EHRLICH: In 2010, you were diagnosed with prostate cancer. How did receiving that diagnosis and the experience of going through treatment change your perspective on things?
RODGERS: Well, I'd already died, so it wasn't about the fear of death. It was just the realization that I really do have limited time on this earth. When I was first diagnosed with cancer—because that diagnosis is so severe and so frightening—in order to be able to deal with it, I said, "Okay, I'm going to let the doctors do what they do." And then my therapeutic part—the part that I could throw in—was going to be like, if they write the top line, then I'll write the bass line. My part of the composition was going to be to make myself feel better about the time that I had left on this planet, because when I was diagnosed, they told me that I had an extremely aggressive cancer. I went to the doctor, and I said to the dude, "Those are three words you don't want to have in one sentence."
EHRLICH: In that order.
EHRLICH: Were you sober at that point?
RODGERS: Oh, yeah. I've been sober now for 19 years.
EHRLICH: So you'd been living pretty clean and healthy at that point.
RODGERS: Yeah, so I had tools to address it—my sobriety tools. It's the same toolkit. I just break it out for everything—whether I'm just pissed off in traffic or whatever. It actually worked on the first day.
EHLRICH: What did you do when you were first diagnosed?
RODGERS: When the doctor told me, he actually told me over the phone. He told me to come see him right away because we had to discuss it and I had to get my things in order. "Get my things in order? What are you talking about?" I said, "Doc, hold that thought until next Tuesday because I have a gig in Rome, so I'm going to pretend I didn't even hear what you said. I'm actually going to pretend that we didn't even have this phone call." He said, "No, you can't do that." I said "Doc, let's be reasonable ..." Because that's the way that I dealt with my drug addiction, to find the power to reason through the situation so that even though the drugs are calling you, you reason, "If I take that, I know pretty soon I'm going to be right back where I was." So I said to the Doc, "What if you didn't get me? What if I was out shopping or downstairs getting a hot dog, and I missed this phone call? This is the weekend. You wouldn't have spent your weekend trying to get me. You would have waited until next week. So here's what I'm saying, Doc, wait until next week. I'm going to Rome because I'm ready to leave." I was actually running out of my apartment to get into my car to go to the airport—and I always cut it close, so I couldn't even have the conversation. Even though I heard what he said, I just dismissed the content of it. And if you see a recording of my performance in Rome right after, it's on tape, we were having a great time. But afterwards, I started to say to people that I had what I called "crazy cancer thoughts." You're going to have all of these crazy thoughts about what's going to happen or not happen, and you're going to think that they apply to you—and they may or they may not. But you can't be afraid until you have no other option but to be afraid. So my concept is, until you absolutely know the plane is crashing, there's no reason to be afraid. All the turbulence in the world does not mean the plane is crashing. Once it's confirmed, then you can be afraid.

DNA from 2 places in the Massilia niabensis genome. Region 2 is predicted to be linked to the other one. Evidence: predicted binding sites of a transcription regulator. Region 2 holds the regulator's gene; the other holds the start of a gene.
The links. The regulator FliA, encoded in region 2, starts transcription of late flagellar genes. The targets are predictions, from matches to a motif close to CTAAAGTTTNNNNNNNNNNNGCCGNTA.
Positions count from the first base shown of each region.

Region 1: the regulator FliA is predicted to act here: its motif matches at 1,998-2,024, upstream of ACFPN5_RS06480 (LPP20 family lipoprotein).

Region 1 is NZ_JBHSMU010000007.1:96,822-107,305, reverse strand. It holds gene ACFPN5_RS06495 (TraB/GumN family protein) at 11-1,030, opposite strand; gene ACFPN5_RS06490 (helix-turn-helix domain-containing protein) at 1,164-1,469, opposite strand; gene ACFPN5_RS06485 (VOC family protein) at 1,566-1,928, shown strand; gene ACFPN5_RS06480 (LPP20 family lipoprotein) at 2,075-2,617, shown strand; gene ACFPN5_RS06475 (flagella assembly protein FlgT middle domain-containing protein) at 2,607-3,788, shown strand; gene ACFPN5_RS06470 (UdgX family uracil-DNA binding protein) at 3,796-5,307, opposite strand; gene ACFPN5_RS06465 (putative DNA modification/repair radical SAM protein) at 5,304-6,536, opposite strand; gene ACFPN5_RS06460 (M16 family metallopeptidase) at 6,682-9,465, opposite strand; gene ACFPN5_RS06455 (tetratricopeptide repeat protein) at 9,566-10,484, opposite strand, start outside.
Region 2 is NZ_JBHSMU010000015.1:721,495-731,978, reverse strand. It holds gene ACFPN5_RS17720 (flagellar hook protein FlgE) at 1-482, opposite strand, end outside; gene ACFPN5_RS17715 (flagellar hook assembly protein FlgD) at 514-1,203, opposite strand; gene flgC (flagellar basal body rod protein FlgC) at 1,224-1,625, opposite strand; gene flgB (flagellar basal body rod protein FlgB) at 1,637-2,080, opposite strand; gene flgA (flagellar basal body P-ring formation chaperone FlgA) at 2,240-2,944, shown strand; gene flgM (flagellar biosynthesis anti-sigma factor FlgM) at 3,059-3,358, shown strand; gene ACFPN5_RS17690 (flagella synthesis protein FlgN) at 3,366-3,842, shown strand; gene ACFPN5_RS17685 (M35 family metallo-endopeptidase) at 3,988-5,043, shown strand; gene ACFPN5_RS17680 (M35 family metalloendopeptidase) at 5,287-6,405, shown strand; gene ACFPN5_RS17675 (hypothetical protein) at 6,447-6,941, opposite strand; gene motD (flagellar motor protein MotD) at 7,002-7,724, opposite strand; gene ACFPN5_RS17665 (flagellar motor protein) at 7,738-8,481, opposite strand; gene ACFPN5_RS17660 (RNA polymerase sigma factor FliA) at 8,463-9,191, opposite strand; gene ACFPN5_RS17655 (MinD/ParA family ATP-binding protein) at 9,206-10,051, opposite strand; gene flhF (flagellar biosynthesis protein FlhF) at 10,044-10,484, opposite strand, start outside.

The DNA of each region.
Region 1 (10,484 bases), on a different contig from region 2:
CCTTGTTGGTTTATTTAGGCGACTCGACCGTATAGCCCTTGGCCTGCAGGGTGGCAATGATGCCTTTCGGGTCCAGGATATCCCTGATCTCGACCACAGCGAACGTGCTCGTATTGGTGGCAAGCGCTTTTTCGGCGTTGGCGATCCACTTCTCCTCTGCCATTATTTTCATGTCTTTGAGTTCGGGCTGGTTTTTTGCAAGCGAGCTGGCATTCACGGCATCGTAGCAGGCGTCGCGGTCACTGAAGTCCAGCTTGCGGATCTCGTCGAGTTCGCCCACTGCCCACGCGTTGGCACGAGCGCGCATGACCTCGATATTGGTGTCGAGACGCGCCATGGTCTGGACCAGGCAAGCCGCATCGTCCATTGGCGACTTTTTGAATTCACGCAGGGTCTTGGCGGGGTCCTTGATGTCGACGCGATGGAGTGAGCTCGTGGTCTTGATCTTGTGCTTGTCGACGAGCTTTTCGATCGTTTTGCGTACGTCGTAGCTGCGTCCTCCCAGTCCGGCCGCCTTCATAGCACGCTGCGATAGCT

EHRLICH: Where is your mom now?
RODGERS: My mom is in Las Vegas, which is hysterical to me.
EHRLICH: I presume she cleaned up long ago.
RODGERS: Oh, yeah. My mom is amazing. Her only addiction now is that she really does love to gamble. We always make the joke that, in Las Vegas, you can gamble at the Laundromat.
EHRLICH: You can't not gamble there.
RODGERS: So that's her only problem. She's pretty reasonable now. Of course, I make enough money where it's fine. I'm actually happy to do it. My family ... It is what it is. They're thoroughly entertaining, though. They're fun.
EHRLICH: You were talking earlier about dropping acid with Timothy Leary. I know that you ran into Leary again many years later and he actually remembered the entire thing. Did you remember it? Or did he remind you?
RODGERS: We both remembered it. I started to explain it to him, and he was like, bang! and finished the story. I was sitting there, going, "Wow, we must have really made an impression on him." I'm sure we did, a couple of black kids on roller skates, 13, 14 years old, dressed like pimps or the Temptations, with the wraparound cuff links ... We were done up to go roller skating. That was how you went skating in those days. So I could easily see how Timothy Leary was like, "This is the funniest shit I've ever seen."
DIMITRI EHRLICH IS A CONTRIBUTING MUSIC EDITOR FOR INTERVIEW. HE IS BASED IN NEW YORK CITY.